Meg and I recently saw the excellent movie, “Won’t You be My Neighbor.” This movie, about the life of Mr. Rogers, reminded us that amidst the “not good,” the evil, it is so important consciously to cultivate that which is good and loving. In our lives we must do more than merely avoid that which is bad. We must reach out and build up others, be healers and peacemakers, as best we can.
Boy Scouts from La Grande Troop 514, led by Dr Koza and myself, enjoyed a most excellent June Friday/Saturday backpack trip to Strawberry Lake. The trailhead is out of Prairie City OR, about a two and a half hour drive from La Grande. The hike is a gentle mile and a half. The boys worked extremely well together, setting up tents, hiking up to Strawberry Falls, cooking dinner (backpackers thanksgiving from scratch) and breakfast (pancakes and sausage), retiring a flag, and playing a great game, “Terrain.” It was an exceptional time together.
Before leaving the Chalk Basin, Michael and I took one last hike. This hike took us cross county to an area above the lower Owyhee River knows as the chalk cliffs. On the float trips I have made on the lower Owyhee river, we have camped below these formations on the second night of rafting. I have always want to see this area from above. I finally fulfilled that desire.
PS I did successfully drive the Cherokee out to the road, although not as boldly as Michael 🙂
Sunday began with the kind of sunrise that spoke peace and oneness and concluded with a sunset that invited deep sleep. In between, Michael and I made a major hike through gullys and canyons amidst incredible ash and rock formations. The rain that had challenged us driving here left trickles of water in what are normally dry washes. The air was cool, the damp “dry” wash walk refreshing.
We reached the Owyhee river and ate lunch. I napped while Michael fished. Afterwards we discovered an exciting canyon with the most intriguing and colorful formations we had seen that day. Definitely like Moab, UT, but without the crowds.
Michael found a beautiful agate thunder egg. He hauled this thirty pound rock back to our campsite as my Father’s Day gift. What an outstanding son! Scott, the man we had extricated from the mud hole (see the first Chalk Basin post) came over before dinner. We enjoyed a wide ranging discussion about the presence of God in our lives, and the transformational nature of His deep love for us.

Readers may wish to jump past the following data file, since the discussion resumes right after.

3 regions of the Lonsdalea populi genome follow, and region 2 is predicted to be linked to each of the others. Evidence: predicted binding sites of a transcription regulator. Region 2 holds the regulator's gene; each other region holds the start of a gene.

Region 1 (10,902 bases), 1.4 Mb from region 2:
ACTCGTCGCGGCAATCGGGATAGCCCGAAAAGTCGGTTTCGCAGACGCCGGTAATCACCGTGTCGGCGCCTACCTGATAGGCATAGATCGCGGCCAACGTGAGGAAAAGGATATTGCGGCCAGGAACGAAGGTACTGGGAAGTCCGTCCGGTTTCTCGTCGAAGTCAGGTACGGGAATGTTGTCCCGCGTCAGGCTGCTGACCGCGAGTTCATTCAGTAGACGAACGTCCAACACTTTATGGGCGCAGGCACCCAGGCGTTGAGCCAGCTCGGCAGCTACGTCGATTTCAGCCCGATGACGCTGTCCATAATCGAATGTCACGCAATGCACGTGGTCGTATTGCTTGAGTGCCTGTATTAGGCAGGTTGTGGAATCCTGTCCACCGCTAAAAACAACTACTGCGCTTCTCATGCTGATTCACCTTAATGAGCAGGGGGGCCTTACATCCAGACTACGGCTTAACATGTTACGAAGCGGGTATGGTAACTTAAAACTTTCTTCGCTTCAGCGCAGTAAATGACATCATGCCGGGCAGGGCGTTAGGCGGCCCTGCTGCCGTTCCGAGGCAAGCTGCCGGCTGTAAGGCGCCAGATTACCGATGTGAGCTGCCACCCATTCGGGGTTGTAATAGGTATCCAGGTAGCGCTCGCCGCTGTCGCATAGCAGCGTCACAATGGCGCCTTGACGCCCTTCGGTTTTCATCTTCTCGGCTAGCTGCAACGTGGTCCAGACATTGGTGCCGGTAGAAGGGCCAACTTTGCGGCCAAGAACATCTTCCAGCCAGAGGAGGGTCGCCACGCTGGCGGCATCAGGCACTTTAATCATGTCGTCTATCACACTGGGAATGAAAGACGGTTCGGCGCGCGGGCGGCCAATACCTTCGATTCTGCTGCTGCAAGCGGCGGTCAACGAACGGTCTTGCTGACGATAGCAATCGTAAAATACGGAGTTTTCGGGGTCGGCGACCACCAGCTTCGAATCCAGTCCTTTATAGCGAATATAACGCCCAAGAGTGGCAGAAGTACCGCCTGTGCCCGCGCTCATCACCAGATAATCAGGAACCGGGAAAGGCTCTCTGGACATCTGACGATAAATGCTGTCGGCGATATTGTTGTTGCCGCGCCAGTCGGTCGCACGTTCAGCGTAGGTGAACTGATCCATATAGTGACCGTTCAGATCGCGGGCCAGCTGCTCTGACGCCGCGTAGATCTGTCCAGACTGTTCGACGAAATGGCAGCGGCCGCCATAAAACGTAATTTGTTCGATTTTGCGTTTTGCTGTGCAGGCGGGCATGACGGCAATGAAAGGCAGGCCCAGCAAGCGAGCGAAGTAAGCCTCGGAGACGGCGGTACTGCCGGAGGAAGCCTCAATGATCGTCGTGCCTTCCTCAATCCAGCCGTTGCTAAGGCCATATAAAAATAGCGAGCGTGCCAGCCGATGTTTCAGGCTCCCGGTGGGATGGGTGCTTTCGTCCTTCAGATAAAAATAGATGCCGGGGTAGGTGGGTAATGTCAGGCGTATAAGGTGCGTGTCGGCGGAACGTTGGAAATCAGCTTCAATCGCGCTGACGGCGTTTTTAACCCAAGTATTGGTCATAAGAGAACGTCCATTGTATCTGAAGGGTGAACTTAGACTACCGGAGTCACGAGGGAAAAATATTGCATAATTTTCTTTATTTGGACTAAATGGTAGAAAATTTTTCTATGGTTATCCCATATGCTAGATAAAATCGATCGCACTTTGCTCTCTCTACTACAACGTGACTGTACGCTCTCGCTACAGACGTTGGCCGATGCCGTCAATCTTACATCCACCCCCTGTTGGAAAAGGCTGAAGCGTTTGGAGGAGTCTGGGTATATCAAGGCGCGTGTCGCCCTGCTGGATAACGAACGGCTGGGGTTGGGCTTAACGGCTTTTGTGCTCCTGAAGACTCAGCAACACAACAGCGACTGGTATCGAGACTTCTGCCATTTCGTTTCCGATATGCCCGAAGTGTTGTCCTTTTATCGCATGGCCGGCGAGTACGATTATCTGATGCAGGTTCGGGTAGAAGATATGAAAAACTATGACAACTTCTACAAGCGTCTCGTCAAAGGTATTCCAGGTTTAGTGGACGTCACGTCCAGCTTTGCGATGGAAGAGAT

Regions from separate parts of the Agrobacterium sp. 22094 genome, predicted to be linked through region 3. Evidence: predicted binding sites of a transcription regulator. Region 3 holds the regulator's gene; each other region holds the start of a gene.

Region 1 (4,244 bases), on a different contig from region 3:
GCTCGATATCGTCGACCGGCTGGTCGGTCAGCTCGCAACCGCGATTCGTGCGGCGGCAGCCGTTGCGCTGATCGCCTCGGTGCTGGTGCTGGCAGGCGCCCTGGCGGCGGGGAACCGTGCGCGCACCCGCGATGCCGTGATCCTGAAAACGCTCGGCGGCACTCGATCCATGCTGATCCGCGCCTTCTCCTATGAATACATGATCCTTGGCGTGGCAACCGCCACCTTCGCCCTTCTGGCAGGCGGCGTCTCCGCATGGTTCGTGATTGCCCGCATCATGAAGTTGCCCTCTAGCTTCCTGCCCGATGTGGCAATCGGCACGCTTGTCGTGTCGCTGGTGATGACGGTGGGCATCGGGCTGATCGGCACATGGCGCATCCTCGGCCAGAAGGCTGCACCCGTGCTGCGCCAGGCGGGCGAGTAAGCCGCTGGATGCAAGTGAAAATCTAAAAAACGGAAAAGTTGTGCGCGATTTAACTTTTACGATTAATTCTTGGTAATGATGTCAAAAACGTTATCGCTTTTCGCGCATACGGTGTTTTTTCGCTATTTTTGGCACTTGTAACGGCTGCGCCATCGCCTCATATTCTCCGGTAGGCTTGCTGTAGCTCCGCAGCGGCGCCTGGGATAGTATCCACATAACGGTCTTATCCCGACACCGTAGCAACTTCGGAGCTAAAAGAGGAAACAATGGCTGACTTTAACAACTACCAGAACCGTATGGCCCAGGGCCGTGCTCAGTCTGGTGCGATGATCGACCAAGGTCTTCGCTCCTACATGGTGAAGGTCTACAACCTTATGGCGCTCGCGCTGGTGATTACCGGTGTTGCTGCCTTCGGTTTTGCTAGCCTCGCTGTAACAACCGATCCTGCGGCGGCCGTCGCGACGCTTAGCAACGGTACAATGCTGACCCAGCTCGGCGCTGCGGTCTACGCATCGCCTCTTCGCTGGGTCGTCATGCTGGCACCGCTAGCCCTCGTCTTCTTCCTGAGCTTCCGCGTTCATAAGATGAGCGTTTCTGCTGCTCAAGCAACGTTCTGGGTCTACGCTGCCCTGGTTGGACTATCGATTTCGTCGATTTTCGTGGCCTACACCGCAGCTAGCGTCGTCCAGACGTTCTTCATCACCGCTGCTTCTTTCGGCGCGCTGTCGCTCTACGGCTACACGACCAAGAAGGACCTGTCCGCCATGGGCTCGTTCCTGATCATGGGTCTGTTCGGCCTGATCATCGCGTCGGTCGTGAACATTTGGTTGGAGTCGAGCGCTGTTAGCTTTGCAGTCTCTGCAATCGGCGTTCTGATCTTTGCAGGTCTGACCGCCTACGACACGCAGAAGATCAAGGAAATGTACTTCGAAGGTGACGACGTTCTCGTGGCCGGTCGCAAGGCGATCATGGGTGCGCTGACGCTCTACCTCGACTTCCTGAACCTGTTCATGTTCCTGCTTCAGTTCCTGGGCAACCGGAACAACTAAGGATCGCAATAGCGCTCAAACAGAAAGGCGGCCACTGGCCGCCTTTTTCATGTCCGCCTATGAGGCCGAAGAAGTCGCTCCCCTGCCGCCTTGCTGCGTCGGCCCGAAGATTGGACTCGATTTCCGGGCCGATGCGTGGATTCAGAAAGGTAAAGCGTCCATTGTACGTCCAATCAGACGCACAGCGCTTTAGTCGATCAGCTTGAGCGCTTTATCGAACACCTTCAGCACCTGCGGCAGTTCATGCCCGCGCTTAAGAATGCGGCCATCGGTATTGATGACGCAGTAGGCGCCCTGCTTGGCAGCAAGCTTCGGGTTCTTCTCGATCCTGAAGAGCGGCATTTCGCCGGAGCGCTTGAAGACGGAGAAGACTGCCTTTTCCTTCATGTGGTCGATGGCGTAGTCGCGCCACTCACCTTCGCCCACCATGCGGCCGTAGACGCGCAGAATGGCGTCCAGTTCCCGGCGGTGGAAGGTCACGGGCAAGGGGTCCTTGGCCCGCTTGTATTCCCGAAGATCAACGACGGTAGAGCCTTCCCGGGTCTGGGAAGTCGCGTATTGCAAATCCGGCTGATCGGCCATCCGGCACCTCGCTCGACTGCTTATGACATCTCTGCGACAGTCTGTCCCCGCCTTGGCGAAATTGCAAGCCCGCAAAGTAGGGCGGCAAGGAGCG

Far, far away from any towns, large or small, lies the Chalk Basin in Southeast Oregon above the lower Owyhee River. A very poor road leads to it. Although merely bumpy and dusty when dry, this clay road is a quagmire when wet. The guide book advises it is NO GO after rainstorms.
Son Michael and I ignored that advice over the Memorial Day weekend as we drove through and went around at least two dozen of these mud holes in the Jeep Cherokee Trail Hawk I acquired a year ago. Michael’s bold confidence took us through places from which I would have turned back. And, we in fact extricated another rig that had gotten stuck in the mud.
We camped at the end of the road, overlooking the Chalk Basin. The advantage of rain storms is that they create rainbows, and we enjoyed two separate ones, full and nearly double, during the late Saturday afternoon. And the sunset sky, both east and west, filled with glorious cloud shapes and colors.
From here we took two long day hikes, exploring the many nooks and crannies of this country. Those pictures will follow in the future, but here is a description from the guide published by William Sullivan:
“There are no trails in Chalk Basin’s colorful badlands, but adventurers who explore this remote Owyhee River canyon will discover dry waterfalls, pinnacles, and rock ‘goblins’ reminiscent of Utah’s Bryce Canyon.
“The Snake River once flowed across southern Oregon to join the Klamath River. As mountains rose along that route to block the river, a huge “Lake Idaho” formed between Boise and Steens Mountain five million years ago. Another three million years passed before the lake finally spilled north to the Columbia River, carving Hells Canyon along the way. In the meantime, the shells of the microscopic animals had built up layers of diatomaceous earth—chalk—in the lake. Since then, weathering and minerals have turned the soft chalky deposits into a rainbow of yellows, reds, and whites.”
Michael and I can testify to the amazing colors and geological characteristics of this physically and visually stimulating country side!
A blend of Zion and Bryce, Leslie Gulch is Oregon’s own fantasy- land of remarkable geology features. From the whimsical to the massive, these gaseous rhyolite tuff deposits of fine volcanic ash and rock fragments have been sculpted over the eons to draw mind and body into a special wonder.
Leslie Gulch is located in the southeast corner of Oregon. The gravel road leaves Hwy 95 north of Jordan Valley, and travels west, ultimately leading down to the midpoint of the Owyhee Reservoir.
A ten minute drive takes me to Morgan Lake, above La Grande, OR. It sits in a high prairie, so the afternoon sun sets unblocked by the hills. I love to walk here year round. Each season brings it own mood. Winter’s late afternoon sun is warm and rich, filled with serene mystery.